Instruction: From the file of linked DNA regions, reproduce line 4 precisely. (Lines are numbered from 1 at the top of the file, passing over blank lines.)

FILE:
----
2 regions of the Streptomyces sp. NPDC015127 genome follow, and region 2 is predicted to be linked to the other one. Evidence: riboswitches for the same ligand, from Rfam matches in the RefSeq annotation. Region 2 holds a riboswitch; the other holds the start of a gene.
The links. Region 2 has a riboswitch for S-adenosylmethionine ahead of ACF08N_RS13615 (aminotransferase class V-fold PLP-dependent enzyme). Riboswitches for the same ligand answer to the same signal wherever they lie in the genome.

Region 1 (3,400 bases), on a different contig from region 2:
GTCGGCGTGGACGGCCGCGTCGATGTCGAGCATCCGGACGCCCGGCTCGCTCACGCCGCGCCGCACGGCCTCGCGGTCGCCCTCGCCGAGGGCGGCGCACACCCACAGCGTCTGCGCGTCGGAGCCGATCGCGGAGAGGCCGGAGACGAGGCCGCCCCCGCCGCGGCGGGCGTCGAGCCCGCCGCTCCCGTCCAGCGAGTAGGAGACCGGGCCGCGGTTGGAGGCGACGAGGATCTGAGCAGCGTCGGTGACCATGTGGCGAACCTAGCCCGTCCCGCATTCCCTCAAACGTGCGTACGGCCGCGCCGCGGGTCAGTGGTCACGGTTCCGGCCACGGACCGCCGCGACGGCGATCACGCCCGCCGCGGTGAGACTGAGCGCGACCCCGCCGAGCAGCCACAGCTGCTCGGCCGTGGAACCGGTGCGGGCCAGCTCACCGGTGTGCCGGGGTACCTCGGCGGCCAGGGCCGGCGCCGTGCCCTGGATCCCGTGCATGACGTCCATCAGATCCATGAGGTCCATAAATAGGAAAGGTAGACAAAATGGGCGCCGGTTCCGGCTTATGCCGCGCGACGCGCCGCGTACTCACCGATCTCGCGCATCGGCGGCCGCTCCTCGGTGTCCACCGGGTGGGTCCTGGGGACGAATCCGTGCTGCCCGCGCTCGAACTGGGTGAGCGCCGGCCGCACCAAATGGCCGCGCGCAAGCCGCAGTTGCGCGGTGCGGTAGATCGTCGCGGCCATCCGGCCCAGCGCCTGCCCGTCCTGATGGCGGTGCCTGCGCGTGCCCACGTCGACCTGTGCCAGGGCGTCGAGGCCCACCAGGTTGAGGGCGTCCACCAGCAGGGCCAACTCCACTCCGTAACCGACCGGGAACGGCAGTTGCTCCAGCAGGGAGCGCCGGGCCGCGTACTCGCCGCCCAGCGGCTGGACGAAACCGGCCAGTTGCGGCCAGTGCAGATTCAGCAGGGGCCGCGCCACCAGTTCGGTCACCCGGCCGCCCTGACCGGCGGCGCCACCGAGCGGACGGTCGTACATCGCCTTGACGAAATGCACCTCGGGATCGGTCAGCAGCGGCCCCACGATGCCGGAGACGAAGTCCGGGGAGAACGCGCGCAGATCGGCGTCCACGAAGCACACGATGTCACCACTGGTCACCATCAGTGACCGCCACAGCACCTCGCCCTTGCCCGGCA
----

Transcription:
GTCGGCGTGGACGGCCGCGTCGATGTCGAGCATCCGGACGCCCGGCTCGCTCACGCCGCGCCGCACGGCCTCGCGGTCGCCCTCGCCGAGGGCGGCGCACACCCACAGCGTCTGCGCGTCGGAGCCGATCGCGGAGAGGCCGGAGACGAGGCCGCCCCCGCCGCGGCGGGCGTCGAGCCCGCCGCTCCCGTCCAGCGAGTAGGAGACCGGGCCGCGGTTGGAGGCGACGAGGATCTGAGCAGCGTCGGTGACCATGTGGCGAACCTAGCCCGTCCCGCATTCCCTCAAACGTGCGTACGGCCGCGCCGCGGGTCAGTGGTCACGGTTCCGGCCACGGACCGCCGCGACGGCGATCACGCCCGCCGCGGTGAGACTGAGCGCGACCCCGCCGAGCAGCCACAGCTGCTCGGCCGTGGAACCGGTGCGGGCCAGCTCACCGGTGTGCCGGGGTACCTCGGCGGCCAGGGCCGGCGCCGTGCCCTGGATCCCGTGCATGACGTCCATCAGATCCATGAGGTCCATAAATAGGAAAGGTAGACAAAATGGGCGCCGGTTCCGGCTTATGCCGCGCGACGCGCCGCGTACTCACCGATCTCGCGCATCGGCGGCCGCTCCTCGGTGTCCACCGGGTGGGTCCTGGGGACGAATCCGTGCTGCCCGCGCTCGAACTGGGTGAGCGCCGGCCGCACCAAATGGCCGCGCGCAAGCCGCAGTTGCGCGGTGCGGTAGATCGTCGCGGCCATCCGGCCCAGCGCCTGCCCGTCCTGATGGCGGTGCCTGCGCGTGCCCACGTCGACCTGTGCCAGGGCGTCGAGGCCCACCAGGTTGAGGGCGTCCACCAGCAGGGCCAACTCCACTCCGTAACCGACCGGGAACGGCAGTTGCTCCAGCAGGGAGCGCCGGGCCGCGTACTCGCCGCCCAGCGGCTGGACGAAACCGGCCAGTTGCGGCCAGTGCAGATTCAGCAGGGGCCGCGCCACCAGTTCGGTCACCCGGCCGCCCTGACCGGCGGCGCCACCGAGCGGACGGTCGTACATCGCCTTGACGAAATGCACCTCGGGATCGGTCAGCAGCGGCCCCACGATGCCGGAGACGAAGTCCGGGGAGAACGCGCGCAGATCGGCGTCCACGAAGCACACGATGTCACCACTGGTCACCATCAGTGACCGCCACAGCACCTCGCCCTTGCCCGGCA